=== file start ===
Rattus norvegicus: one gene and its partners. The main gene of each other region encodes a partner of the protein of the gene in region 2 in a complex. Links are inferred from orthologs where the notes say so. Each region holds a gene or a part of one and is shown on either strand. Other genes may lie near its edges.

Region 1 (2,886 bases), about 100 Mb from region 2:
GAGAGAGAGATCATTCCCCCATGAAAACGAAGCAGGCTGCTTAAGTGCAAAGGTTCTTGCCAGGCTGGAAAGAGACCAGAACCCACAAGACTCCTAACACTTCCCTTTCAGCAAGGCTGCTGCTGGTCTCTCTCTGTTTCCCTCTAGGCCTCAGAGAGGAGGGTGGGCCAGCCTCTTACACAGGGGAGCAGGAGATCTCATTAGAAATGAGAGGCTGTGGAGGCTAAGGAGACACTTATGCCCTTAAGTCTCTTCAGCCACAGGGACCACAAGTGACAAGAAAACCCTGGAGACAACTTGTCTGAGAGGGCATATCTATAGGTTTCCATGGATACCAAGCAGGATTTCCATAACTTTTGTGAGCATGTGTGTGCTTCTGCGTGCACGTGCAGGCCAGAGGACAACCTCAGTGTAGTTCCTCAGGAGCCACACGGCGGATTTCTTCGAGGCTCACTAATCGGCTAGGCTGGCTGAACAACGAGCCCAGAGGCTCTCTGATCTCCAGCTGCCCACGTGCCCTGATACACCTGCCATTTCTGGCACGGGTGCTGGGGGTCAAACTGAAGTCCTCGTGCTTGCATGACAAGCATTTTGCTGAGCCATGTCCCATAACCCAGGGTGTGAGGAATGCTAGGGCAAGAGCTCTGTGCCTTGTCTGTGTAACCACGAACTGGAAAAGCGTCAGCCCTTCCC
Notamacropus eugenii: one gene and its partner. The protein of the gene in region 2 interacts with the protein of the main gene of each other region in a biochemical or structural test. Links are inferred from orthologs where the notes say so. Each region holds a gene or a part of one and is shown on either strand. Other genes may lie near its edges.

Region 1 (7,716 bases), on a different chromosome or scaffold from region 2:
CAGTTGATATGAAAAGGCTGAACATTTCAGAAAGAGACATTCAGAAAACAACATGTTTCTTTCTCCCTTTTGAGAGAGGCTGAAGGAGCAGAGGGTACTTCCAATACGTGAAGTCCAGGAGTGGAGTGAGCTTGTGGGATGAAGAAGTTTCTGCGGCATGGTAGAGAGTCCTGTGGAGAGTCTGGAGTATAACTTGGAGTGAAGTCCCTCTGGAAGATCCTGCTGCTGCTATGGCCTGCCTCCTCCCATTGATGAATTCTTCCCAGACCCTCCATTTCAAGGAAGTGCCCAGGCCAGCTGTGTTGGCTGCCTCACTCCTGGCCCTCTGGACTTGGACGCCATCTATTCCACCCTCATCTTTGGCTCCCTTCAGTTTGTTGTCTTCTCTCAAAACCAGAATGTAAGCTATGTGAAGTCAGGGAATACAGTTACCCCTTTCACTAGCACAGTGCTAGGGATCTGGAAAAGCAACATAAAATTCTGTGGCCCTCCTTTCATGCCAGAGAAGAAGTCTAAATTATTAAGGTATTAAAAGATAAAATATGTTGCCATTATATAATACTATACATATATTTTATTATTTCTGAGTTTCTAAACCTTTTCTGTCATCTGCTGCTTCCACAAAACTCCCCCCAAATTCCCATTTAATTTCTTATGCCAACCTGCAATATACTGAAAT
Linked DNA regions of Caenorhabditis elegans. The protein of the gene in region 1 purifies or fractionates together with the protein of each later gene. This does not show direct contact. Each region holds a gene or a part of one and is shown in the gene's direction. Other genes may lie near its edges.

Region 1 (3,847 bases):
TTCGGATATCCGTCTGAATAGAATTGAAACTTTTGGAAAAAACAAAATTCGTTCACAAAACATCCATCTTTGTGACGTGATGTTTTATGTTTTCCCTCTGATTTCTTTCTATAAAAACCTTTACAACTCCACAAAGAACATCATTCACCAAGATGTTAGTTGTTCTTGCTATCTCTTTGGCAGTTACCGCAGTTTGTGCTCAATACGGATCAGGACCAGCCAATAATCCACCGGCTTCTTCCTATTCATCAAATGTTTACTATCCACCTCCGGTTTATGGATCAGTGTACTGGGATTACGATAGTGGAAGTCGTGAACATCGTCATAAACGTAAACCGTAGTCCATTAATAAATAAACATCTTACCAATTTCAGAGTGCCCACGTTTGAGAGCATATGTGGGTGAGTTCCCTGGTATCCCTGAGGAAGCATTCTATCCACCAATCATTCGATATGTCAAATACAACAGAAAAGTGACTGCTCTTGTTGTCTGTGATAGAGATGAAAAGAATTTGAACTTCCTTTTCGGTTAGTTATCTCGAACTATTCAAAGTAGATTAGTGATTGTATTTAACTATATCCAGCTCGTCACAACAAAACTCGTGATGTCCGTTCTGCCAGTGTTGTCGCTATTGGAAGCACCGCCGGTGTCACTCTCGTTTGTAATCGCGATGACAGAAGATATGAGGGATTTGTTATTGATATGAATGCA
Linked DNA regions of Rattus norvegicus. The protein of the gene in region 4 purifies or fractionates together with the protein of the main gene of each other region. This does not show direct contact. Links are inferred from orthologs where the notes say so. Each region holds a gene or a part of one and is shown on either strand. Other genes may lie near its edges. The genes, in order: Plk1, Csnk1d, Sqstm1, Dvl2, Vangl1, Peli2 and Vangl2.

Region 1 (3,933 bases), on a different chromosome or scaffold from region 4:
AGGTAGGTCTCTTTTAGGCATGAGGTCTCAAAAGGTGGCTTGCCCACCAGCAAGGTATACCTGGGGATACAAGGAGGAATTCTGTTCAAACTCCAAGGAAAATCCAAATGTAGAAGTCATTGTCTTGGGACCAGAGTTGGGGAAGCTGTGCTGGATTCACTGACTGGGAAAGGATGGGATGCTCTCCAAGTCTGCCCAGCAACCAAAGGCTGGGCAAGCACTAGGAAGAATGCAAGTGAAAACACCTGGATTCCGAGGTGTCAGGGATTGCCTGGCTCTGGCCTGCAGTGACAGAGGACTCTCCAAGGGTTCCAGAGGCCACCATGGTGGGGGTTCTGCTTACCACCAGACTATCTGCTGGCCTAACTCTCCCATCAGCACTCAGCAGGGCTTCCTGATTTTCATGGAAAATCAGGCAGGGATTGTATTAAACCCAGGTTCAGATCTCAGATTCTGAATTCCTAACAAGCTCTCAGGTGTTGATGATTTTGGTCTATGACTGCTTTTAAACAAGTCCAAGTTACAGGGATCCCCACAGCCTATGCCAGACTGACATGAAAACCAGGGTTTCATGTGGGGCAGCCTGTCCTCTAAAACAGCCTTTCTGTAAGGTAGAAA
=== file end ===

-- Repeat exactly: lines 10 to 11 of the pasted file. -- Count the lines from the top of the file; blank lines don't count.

Linked DNA regions of Rattus norvegicus. The protein of the gene in region 4 purifies or fractionates together with the protein of the main gene of each other region. This does not show direct contact. Links are inferred from orthologs where the notes say so. Each region holds a gene or a part of one and is shown on either strand. Other genes may lie near its edges. The genes, in order: Plk1, Csnk1d, Sqstm1, Dvl2, Vangl1, Peli2 and Vangl2.

Region 1 (3,933 bases), on a different chromosome or scaffold from region 4: